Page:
The Weekly Advertiser Horsham

What does it all mean?

- With Robert Goudie CFP Dip FP Consortium Private Wealth

Personal insurances are designed to provide protection from the financial consequenc­es of death or disability. They therefore form an important part of most financial plans. Here, in brief, is how they work.

What are the different types?

• Life insurance: This pays a lump-sum benefit if you die. • Total and permanent disability insurance, TPD: This pays a lump-sum benefit if you meet the definition of being totally and permanentl­y disabled. It is often bundled with life insurance. • Trauma insurance: Also referred to as recovery insurance, trauma insurance pays a lump-sum benefit if you are diagnosed with or suffer from one of the specified illnesses, such as cancer, heart attack or stroke. • Income-protection insurance: If you are unable to work due to illness or injury, income-protection insurance will pay you a regular income, usually capped at 75 percent of your pre-illness income. You can select the waiting period before benefits become payable and the length of the benefit period.

How much should I have?

For life and TPD cover, one rule of thumb is to work out how much is needed to pay off debts and provide for current and future family living expenses.

Subtract from this total the value of current investment­s, including superannua­tion, to arrive at an approximat­e value of the insurance cover you require.

Of course, individual circumstan­ces vary widely. Your financial adviser will be able to help you assess your needs and resources and perform the relevant calculatio­ns for you.

How often should I review?

Your personal insurances should be reviewed whenever there is a major change in your personal situation. Key events to look out for include: • Taking out a home loan. • Getting married or setting up house with someone. • Starting a family. • Receiving an inheritanc­e. • Retirement.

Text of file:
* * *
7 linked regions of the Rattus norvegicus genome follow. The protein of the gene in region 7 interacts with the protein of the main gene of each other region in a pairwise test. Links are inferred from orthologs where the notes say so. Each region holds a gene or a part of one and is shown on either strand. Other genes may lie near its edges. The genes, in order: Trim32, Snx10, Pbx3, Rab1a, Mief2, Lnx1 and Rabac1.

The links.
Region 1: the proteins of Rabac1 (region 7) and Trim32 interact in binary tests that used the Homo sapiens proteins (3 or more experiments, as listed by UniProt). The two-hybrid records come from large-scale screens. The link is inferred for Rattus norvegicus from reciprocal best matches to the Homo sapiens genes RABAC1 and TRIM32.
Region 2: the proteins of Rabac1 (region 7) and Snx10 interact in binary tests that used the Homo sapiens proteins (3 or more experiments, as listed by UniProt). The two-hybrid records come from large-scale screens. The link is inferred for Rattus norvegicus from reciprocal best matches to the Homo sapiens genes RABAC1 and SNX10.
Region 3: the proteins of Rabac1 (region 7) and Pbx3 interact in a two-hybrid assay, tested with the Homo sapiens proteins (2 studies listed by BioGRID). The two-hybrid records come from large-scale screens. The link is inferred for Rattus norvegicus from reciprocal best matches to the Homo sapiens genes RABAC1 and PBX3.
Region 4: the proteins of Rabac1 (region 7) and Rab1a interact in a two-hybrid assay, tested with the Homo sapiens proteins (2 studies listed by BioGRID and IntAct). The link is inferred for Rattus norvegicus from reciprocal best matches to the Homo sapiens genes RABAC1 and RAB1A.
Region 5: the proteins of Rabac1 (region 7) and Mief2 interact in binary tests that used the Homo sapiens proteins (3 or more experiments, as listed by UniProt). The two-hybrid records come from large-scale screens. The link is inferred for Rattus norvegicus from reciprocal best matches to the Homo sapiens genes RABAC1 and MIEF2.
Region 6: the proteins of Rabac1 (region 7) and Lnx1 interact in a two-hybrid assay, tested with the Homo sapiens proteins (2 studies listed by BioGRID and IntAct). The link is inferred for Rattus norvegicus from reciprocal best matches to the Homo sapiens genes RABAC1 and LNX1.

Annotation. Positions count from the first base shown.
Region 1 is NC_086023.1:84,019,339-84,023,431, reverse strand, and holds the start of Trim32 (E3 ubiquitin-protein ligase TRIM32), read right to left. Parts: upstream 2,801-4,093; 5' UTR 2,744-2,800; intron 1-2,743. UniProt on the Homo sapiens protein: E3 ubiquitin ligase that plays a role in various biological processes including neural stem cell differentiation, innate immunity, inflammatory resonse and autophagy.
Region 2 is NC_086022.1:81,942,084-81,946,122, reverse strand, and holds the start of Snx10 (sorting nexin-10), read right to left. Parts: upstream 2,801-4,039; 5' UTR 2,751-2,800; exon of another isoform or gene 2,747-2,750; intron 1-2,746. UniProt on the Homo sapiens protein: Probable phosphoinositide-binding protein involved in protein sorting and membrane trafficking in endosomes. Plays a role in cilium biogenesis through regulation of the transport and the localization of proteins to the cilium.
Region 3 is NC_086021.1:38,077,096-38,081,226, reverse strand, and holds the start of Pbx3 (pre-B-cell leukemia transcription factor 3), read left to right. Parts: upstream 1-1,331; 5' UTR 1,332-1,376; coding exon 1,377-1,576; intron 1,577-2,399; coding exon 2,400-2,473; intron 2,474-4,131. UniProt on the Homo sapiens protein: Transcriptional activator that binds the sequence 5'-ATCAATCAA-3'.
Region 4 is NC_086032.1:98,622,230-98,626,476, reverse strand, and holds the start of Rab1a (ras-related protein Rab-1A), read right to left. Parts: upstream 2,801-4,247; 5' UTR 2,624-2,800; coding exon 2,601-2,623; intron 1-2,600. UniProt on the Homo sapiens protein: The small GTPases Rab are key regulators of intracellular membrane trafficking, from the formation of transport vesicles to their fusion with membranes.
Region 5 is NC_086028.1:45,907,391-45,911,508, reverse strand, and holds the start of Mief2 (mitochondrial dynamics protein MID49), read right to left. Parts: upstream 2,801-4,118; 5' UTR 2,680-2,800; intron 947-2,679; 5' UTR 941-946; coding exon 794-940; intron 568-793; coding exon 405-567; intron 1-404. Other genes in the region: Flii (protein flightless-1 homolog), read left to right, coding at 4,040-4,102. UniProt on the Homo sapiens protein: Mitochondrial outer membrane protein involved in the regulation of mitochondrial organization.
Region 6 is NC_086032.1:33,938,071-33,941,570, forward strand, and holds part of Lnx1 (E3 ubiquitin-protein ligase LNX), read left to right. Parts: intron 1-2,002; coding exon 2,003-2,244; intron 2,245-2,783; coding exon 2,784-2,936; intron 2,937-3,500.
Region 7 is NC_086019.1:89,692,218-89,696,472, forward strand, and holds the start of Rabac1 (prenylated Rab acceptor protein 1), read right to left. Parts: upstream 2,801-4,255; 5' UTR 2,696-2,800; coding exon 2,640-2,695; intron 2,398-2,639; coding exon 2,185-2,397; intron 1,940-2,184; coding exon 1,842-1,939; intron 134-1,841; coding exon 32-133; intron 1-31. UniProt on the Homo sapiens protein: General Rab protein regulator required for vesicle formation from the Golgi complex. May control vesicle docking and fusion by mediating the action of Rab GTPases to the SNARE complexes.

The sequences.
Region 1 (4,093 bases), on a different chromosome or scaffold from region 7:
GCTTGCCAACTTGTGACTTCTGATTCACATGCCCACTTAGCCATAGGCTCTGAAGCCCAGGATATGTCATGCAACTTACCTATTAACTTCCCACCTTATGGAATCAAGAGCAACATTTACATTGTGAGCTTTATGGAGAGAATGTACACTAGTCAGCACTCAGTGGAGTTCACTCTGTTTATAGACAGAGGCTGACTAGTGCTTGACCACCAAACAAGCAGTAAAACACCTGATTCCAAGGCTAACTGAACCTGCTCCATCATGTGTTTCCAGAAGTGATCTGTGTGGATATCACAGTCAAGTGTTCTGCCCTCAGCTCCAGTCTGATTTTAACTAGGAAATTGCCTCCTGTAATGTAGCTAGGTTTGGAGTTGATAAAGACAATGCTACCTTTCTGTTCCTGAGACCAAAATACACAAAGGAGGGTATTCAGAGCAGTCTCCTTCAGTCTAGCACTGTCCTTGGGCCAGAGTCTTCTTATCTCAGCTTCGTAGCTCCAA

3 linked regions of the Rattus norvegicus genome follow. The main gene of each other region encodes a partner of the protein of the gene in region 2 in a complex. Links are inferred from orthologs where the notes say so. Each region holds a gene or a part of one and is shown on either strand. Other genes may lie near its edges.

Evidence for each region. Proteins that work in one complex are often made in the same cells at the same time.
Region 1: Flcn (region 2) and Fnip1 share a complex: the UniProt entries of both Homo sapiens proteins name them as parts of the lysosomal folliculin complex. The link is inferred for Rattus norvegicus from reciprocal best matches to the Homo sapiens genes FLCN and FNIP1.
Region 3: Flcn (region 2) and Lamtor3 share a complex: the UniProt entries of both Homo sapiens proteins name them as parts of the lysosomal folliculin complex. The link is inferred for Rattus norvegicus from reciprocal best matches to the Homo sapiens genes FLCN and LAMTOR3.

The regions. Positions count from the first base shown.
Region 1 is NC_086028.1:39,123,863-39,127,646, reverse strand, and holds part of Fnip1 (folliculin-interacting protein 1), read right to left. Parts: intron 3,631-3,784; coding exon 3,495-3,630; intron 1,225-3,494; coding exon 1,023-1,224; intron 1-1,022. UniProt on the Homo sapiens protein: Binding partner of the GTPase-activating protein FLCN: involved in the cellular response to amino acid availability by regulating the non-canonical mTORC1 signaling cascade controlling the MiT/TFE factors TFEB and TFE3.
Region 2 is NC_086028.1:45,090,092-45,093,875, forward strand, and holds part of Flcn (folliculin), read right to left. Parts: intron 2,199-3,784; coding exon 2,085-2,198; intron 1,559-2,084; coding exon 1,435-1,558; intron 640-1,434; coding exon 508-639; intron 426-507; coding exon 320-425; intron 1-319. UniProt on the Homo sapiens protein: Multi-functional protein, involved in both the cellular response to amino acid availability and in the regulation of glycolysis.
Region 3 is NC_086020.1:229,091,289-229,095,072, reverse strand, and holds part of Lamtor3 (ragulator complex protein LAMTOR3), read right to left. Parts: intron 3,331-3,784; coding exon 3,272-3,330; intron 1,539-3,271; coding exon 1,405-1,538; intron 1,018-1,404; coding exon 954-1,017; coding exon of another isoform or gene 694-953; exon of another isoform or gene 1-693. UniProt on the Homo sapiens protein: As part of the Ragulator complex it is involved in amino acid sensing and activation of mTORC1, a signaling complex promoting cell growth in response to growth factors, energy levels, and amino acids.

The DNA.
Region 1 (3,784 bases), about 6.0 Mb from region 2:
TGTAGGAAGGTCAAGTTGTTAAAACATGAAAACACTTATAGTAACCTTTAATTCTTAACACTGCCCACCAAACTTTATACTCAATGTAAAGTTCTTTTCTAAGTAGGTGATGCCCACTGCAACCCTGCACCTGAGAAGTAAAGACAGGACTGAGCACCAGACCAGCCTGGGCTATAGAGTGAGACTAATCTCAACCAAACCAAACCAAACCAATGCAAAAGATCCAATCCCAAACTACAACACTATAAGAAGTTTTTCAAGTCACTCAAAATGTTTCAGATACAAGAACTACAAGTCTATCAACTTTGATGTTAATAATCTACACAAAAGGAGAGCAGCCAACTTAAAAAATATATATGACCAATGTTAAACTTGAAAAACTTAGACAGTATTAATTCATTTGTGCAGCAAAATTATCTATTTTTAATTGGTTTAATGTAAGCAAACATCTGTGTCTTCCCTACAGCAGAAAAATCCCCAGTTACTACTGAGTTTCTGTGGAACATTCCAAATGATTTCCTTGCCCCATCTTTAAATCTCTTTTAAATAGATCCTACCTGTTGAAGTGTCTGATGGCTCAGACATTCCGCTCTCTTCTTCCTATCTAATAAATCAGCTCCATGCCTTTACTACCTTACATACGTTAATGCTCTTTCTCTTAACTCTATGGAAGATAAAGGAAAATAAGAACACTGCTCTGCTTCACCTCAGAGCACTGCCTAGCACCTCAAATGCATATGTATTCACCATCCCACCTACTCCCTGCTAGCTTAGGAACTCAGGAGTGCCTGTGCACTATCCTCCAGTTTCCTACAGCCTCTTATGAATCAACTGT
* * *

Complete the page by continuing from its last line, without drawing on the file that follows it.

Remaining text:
Generally, as savings increase and debts decrease, the level of cover required reduces over time, but again, much depends on your individual situation.

How do I understand?

It’s important to understand what is and is not covered by your insurance. This will be detailed in the product disclosure statement, so it is important to read and understand this. If you are unsure about anything, ask your adviser for an explanatio­n.

How do I choose?

While pure life insurance is pretty straightfo­rward, the other personal insurances might differ significan­tly from policy to policy. Definition­s of diseases might vary. There might be a range of optional extras – some valuable, others more of a gimmick.

With TPD insurance, you might have the choice of ‘own occupation’ or ‘any occupation’.

Insurance companies vary in the speed with which they process claims, and beyond that is the question of which insurances should be held via a superannua­tion fund and which should be held directly.

All this complexity means that selecting the best insurance cover is best done with the help of an experience­d financial planner.

More than one third of Australian families have no life insurance cover. Many more are under-insured, even though the financial impact of not being adequately insured can be severe.

Put your mind at rest. If you have any concerns about the level of protection provided by your personal insurance policies talk to your adviser today. • The informatio­n provided in this article is general in nature only and does not constitute personal financial advice.

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